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Serra Club announces contest winners


11/15/2019 | Comments

COLORADO SPRINGS. The Serra Club of Colorado Springs announced the winners of its Priest Appreciation Contest, which was held in conjunction with National Vocations Awareness Week, Nov. 3-9. Winners in each category were as follows:

Grades 9-12

First place and overall winner: Elliana Chandanais, St. Gabriel

Second place: Amy Thomas, Our Lady of the Pines

Grades 5-8

First place: Sean Thomas, Our Lady of the Pines

Second place: Elena Davalos, St. Paul

Third place: Constance Broer, St. Paul

Grades 2-4

First place: Coehn Paquette, St. Paul

Second place: Kira Kristiansen, St. Paul

Third Place (tie): Quinn Eileen Lai and Maria Trinidad, St. Paul

Pre-K-1

First place: Baird Duncan Jr., St. Paul

Winners will be invited to a special awards presentation and lunch with Bishop Michael Sheridan.

The following essay, written by St. Gabriel the Archangel parishioner Elliana Chandanais, was the overall winner of the contest.

Like a Shepherd

A shepherd tends, herds, feeds, and guards his sheep. Like a father, he protects, supports, mentors, guides, and blesses his flock. And to the lambs who stray away, he gently guides them back home. This is the love of a father. This is the love of a priest.

I have been blessed to know many priests through my life who have always epitomized these qualities. However, one priest is remarkably inspirational and is a role model to me of what it means to be a true disciple of Christ. Father Kirk Slattery has been the priest of my home parish since I was nine years old. I have quickly realized the many ways that he has guided me to desire to grow in faith and live it more and more fully each day and each moment.

The priestly vocation is what connects the earthly and the divine. It is through priests that we have the sacraments. They are the participation of Jesus’ mediation that we may enter into the mysteriously bound gift of his church. I am so inspired by Father Kirk’s humble “yes” response to being an extension of the great mediator, Jesus Christ.

The gift of the vocation of the priesthood is miraculously and mysteriously bound with the gift of the Holy Eucharist. Without holy priests, we could not receive this indescribable gift of love which we enter into each time we celebrate the Holy Sacrifice of the Mass. Christ nourishes us with the gift of his very body as spiritual food through the hands of his shepherds.

Father Kirk inspires me in his complete reverence to the sacraments, to the Mass, and to the faith. His eyes never drift from complete love and reverence to Christ. And by his obedience to the Will of God, I am able to receive Jesus into my body and into my soul.

Father Kirk inspires me as well in the sacrament of reconciliation. Reconciliation can be frightening or embarrassing, but he is always patient and understanding, letting Christ work through him, letting Christ’s mercy flow into the confessional, and pouring forth Jesus’ mercy and healing within me. Through the sacraments, and like the words of St. Gemma Galgani, I long to taste the gall as I approach to kiss Christ. I long to feel his scourging as I lean my shoulders against his. I long to feel his bitter passion when my flesh is united with his. I long to feel his thorns when my head comes near his. And I long to feel his spear when my heart comes close to Jesus Christ. My longing stems from Father Kirk’s inspiring obedience to the Father’s will. It is through his humble “yes” and willingness to serve God as a shepherd that I can come so close to Jesus and that I am inspired in my own faith life.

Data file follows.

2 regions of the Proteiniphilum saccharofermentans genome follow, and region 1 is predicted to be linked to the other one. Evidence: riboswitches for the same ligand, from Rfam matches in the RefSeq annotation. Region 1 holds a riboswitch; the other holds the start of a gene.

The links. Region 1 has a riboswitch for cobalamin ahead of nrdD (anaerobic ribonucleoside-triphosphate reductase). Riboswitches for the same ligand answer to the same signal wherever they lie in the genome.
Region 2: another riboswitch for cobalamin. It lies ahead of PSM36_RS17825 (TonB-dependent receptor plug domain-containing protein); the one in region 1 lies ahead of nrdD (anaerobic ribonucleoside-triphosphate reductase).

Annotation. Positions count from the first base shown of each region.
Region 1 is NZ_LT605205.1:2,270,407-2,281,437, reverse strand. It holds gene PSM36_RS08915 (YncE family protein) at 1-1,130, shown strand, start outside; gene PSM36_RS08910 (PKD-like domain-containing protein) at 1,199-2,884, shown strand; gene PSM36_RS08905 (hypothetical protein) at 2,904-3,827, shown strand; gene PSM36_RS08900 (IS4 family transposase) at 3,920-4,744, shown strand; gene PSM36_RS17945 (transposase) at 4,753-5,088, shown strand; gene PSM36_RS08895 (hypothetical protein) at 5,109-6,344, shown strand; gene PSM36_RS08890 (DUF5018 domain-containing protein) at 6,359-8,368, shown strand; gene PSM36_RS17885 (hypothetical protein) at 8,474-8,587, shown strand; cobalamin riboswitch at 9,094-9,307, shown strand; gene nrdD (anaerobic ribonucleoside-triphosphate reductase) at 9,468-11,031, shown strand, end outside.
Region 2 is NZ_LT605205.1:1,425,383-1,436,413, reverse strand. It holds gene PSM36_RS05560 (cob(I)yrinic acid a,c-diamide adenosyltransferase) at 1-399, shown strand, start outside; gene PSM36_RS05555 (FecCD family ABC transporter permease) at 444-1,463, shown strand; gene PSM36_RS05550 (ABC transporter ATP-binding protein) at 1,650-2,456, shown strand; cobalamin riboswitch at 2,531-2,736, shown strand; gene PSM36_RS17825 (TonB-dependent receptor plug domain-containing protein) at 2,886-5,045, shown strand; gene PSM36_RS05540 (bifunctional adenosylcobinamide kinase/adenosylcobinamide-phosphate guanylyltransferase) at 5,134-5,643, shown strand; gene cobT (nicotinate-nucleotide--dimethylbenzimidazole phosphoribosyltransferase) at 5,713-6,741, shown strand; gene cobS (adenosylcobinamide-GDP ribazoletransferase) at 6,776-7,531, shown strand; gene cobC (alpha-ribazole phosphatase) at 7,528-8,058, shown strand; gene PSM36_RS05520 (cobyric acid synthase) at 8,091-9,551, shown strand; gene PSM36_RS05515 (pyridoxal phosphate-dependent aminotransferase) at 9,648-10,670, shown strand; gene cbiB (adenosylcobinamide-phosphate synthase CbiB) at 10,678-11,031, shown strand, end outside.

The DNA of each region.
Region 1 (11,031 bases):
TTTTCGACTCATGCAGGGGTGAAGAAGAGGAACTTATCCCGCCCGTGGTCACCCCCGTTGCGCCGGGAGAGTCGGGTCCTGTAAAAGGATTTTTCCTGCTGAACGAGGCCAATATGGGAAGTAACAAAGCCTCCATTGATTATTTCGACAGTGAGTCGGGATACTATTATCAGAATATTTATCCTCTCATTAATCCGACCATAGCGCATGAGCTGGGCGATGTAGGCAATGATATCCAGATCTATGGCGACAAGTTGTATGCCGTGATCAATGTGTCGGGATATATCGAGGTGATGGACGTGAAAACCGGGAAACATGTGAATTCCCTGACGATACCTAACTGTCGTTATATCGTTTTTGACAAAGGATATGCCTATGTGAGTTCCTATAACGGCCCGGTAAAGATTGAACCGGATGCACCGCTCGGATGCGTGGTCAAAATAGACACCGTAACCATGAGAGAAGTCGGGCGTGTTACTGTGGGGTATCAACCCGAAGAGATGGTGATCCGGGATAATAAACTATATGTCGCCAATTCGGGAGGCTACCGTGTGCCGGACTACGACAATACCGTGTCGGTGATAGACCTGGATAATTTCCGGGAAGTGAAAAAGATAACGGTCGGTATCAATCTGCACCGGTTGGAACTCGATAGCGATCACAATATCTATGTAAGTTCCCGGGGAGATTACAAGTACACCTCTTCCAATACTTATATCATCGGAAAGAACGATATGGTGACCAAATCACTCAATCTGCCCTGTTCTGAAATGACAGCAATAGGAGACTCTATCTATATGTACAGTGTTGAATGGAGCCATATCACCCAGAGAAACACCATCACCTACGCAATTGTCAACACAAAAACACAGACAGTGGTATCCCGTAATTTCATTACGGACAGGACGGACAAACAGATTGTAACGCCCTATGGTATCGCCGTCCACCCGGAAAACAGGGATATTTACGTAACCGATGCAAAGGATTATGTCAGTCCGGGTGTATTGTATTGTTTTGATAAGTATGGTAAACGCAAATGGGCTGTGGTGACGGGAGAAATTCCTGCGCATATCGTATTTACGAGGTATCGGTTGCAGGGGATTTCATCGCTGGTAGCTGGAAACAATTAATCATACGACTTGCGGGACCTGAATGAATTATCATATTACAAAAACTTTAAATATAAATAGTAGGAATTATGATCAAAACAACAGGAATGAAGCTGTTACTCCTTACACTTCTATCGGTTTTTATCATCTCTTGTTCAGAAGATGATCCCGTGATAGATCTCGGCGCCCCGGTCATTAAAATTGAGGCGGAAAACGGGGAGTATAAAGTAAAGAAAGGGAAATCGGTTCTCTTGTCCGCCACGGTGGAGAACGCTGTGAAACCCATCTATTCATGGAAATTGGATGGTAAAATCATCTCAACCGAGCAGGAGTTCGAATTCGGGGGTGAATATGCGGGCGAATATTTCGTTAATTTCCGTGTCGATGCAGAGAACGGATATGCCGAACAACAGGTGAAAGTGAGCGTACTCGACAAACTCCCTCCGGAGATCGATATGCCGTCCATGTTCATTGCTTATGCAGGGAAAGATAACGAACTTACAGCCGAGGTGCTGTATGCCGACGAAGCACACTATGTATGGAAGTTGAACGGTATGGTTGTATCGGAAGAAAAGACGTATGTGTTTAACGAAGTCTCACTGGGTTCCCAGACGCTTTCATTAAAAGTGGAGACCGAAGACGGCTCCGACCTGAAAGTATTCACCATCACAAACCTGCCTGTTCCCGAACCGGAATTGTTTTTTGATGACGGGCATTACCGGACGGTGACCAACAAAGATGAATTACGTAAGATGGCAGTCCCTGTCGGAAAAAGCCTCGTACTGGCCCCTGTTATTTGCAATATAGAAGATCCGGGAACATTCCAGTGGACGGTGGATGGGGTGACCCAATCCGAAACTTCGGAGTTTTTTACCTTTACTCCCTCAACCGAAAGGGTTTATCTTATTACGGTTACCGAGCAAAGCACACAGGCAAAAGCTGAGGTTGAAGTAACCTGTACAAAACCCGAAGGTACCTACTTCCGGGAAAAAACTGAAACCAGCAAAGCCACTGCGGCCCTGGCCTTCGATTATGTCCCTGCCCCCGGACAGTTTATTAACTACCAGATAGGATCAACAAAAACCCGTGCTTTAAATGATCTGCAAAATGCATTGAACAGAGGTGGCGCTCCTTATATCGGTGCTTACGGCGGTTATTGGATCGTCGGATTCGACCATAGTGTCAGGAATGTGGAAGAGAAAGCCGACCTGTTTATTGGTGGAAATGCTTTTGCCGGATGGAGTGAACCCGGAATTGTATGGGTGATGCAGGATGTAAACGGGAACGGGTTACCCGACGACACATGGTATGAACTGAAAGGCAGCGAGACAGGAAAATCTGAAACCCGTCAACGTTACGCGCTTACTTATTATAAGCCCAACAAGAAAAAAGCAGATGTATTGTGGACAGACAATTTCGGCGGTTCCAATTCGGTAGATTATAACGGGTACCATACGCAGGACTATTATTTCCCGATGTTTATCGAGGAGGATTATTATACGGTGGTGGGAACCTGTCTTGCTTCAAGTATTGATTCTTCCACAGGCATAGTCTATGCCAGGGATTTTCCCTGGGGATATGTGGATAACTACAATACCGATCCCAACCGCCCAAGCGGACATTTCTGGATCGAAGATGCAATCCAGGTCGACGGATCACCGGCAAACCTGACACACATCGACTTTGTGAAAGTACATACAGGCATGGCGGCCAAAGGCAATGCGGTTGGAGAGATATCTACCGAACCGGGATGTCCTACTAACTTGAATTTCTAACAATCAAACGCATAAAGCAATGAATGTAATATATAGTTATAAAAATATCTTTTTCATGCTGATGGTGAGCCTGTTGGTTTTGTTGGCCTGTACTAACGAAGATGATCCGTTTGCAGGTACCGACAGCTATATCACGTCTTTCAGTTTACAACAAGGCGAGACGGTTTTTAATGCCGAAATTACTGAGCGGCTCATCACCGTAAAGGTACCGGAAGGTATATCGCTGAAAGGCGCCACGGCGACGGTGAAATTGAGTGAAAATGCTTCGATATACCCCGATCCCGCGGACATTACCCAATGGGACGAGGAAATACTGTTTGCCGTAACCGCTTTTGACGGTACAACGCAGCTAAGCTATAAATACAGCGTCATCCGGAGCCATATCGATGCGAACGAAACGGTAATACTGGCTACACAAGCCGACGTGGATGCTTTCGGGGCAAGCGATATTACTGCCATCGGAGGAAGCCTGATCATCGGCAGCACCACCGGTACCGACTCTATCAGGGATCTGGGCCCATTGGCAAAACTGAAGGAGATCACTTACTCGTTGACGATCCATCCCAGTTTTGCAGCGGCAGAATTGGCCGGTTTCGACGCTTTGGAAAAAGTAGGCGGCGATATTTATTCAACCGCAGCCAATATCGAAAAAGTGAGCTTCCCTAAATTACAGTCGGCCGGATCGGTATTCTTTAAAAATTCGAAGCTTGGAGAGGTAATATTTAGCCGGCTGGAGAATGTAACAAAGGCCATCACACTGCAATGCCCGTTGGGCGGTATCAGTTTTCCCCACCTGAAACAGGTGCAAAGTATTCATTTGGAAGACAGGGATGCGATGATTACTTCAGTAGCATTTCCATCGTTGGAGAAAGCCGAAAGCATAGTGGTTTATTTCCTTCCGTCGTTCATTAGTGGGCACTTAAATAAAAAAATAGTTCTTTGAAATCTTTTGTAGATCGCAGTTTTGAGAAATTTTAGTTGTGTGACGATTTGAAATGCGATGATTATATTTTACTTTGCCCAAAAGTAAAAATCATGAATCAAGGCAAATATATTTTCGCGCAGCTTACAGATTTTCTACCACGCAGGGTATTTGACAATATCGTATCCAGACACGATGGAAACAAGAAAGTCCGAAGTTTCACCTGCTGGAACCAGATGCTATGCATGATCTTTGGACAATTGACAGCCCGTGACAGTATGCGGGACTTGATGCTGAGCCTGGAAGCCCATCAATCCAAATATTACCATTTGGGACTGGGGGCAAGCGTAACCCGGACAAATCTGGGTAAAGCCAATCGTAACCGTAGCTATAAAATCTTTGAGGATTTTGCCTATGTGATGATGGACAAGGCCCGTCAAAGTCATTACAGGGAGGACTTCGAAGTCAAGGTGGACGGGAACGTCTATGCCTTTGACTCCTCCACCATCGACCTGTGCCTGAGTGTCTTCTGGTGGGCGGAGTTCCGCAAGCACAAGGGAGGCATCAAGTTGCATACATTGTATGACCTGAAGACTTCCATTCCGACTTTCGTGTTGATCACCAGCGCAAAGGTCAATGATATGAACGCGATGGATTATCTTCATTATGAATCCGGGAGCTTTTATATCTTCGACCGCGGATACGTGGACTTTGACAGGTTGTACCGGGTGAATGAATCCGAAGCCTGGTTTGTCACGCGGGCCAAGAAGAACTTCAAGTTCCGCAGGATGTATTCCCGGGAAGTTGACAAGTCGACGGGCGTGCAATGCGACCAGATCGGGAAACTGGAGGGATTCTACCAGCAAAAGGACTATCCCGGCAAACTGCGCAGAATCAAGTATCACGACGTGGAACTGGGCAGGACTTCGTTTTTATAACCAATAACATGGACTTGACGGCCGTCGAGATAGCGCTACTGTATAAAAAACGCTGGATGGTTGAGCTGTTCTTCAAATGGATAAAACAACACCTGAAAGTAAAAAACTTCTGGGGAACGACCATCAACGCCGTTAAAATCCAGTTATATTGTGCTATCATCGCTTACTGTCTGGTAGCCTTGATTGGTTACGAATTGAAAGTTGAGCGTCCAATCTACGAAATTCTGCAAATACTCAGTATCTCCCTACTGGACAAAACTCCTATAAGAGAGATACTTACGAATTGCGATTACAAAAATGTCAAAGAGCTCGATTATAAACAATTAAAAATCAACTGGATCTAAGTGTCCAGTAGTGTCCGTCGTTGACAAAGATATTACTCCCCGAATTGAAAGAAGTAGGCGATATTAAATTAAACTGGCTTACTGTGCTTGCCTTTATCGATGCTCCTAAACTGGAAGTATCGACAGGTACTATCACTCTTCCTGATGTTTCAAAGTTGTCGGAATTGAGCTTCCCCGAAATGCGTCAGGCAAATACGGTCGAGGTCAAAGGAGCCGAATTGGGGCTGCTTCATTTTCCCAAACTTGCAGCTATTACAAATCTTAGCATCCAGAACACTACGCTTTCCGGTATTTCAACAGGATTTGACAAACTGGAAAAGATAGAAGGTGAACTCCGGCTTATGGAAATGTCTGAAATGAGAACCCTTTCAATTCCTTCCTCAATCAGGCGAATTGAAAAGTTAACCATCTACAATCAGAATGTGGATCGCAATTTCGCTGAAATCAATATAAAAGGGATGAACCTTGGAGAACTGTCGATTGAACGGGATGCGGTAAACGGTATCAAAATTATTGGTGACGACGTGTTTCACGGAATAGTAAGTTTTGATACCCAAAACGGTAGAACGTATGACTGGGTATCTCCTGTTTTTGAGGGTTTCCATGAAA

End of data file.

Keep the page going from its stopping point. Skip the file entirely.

The priesthood is one that carries many burdens. There is constant, pernicious social media bombardment scathing priests and focusing on the faults of some. The media is constantly assuming and making generalizations that all priests must be evil although most are so holy.

Priests walk daily with those who are suffering the loss of loved ones, those struggling with illness, and broken families. Father Kirk inspires me in that he carries all of these crosses and more, but he always carries these difficult and heavy crosses with true, Christian joy. That which is internal and endures with strength, hope, and confidence in the knowledge of God’s love. That which is unwavering, a disposition of peace, a disposition of joy.

I am reminded of the story in Matthew 14: 27-31 when Jesus walks on water and the disciples are afraid. “At once [Jesus] spoke to them, ‘Take courage, it is I; do not be afraid.’ Peter said to him in reply, ‘Lord, if it is you, command me to come to you on the water.’ He said, ‘Come.’ Peter got out of the boat and began to walk on the water toward Jesus. But when he saw how [strong] the wind was he became frightened; and, beginning to sink, he cried out, ‘Lord, save me!’ Immediately Jesus stretched out his hand and caught him, and said to him, ‘O you of little faith, why did you doubt?’” It is frightening to choose to surrender to God. It is frightening to say “yes” to God’s will. So many of us are afraid to follow him. But Jesus says, “Be not afraid”; Jesus says, “Come, follow me”.

Father Kirk inspires me by his humility and obedience to God’s will. He promised celibacy and obedience to the Bishop and the Pope. He promised to allow his life to be a sacrifice, so that he could become the creation that God made him to be. And when we choose that “yes”, like Mary’s fiat, like the “yes” of a priest, like the “yes” of a deacon, a friar, a nun, a sister, a consecrated religious, we may become the most beautiful and incredible creation that God desires for us to be more than we can ever imagine.

I am truly inspired by Father Kirk’s “yes” to the priesthood. I am truly inspired by his “yes” to God’s will.

(Elliana Chandanais is a 12th-grader studying through the Colorado Connections Academy.)

 

 


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